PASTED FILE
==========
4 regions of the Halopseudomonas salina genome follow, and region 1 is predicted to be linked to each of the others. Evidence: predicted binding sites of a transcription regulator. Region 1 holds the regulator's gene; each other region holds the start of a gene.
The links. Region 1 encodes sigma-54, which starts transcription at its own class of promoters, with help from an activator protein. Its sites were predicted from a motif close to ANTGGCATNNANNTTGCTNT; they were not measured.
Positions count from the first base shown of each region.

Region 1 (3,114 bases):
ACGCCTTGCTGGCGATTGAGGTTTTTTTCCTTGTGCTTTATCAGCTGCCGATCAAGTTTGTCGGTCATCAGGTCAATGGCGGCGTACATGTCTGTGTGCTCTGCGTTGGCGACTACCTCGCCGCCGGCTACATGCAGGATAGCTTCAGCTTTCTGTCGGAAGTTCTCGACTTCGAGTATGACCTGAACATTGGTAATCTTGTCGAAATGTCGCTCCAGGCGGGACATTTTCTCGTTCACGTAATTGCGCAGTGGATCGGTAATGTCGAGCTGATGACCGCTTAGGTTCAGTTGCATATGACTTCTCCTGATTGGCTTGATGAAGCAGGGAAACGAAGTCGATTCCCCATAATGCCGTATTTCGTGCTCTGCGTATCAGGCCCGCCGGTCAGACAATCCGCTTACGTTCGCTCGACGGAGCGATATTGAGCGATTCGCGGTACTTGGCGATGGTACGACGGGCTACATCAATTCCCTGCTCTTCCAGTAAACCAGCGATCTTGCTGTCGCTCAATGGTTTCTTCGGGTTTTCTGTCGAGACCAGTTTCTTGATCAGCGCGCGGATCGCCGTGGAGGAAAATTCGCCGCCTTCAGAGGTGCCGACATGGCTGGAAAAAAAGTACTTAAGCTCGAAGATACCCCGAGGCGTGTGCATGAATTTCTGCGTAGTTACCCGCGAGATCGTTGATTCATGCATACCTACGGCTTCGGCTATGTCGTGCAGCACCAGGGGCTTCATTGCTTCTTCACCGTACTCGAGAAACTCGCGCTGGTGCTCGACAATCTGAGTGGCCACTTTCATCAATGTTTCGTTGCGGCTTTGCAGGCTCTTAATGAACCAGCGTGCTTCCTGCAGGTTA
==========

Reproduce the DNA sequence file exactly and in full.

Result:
4 regions of the Halopseudomonas salina genome follow, and region 1 is predicted to be linked to each of the others. Evidence: predicted binding sites of a transcription regulator. Region 1 holds the regulator's gene; each other region holds the start of a gene.
The links. Region 1 encodes sigma-54, which starts transcription at its own class of promoters, with help from an activator protein. Its sites were predicted from a motif close to ANTGGCATNNANNTTGCTNT; they were not measured.
Positions count from the first base shown of each region.

Region 1 (3,114 bases):
ACGCCTTGCTGGCGATTGAGGTTTTTTTCCTTGTGCTTTATCAGCTGCCGATCAAGTTTGTCGGTCATCAGGTCAATGGCGGCGTACATGTCTGTGTGCTCTGCGTTGGCGACTACCTCGCCGCCGGCTACATGCAGGATAGCTTCAGCTTTCTGTCGGAAGTTCTCGACTTCGAGTATGACCTGAACATTGGTAATCTTGTCGAAATGTCGCTCCAGGCGGGACATTTTCTCGTTCACGTAATTGCGCAGTGGATCGGTAATGTCGAGCTGATGACCGCTTAGGTTCAGTTGCATATGACTTCTCCTGATTGGCTTGATGAAGCAGGGAAACGAAGTCGATTCCCCATAATGCCGTATTTCGTGCTCTGCGTATCAGGCCCGCCGGTCAGACAATCCGCTTACGTTCGCTCGACGGAGCGATATTGAGCGATTCGCGGTACTTGGCGATGGTACGACGGGCTACATCAATTCCCTGCTCTTCCAGTAAACCAGCGATCTTGCTGTCGCTCAATGGTTTCTTCGGGTTTTCTGTCGAGACCAGTTTCTTGATCAGCGCGCGGATCGCCGTGGAGGAAAATTCGCCGCCTTCAGAGGTGCCGACATGGCTGGAAAAAAAGTACTTAAGCTCGAAGATACCCCGAGGCGTGTGCATGAATTTCTGCGTAGTTACCCGCGAGATCGTTGATTCATGCATACCTACGGCTTCGGCTATGTCGTGCAGCACCAGGGGCTTCATTGCTTCTTCACCGTACTCGAGAAACTCGCGCTGGTGCTCGACAATCTGAGTGGCCACTTTCATCAATGTTTCGTTGCGGCTTTGCAGGCTCTTAATGAACCAGCGTGCTTCCTGCAGGTTA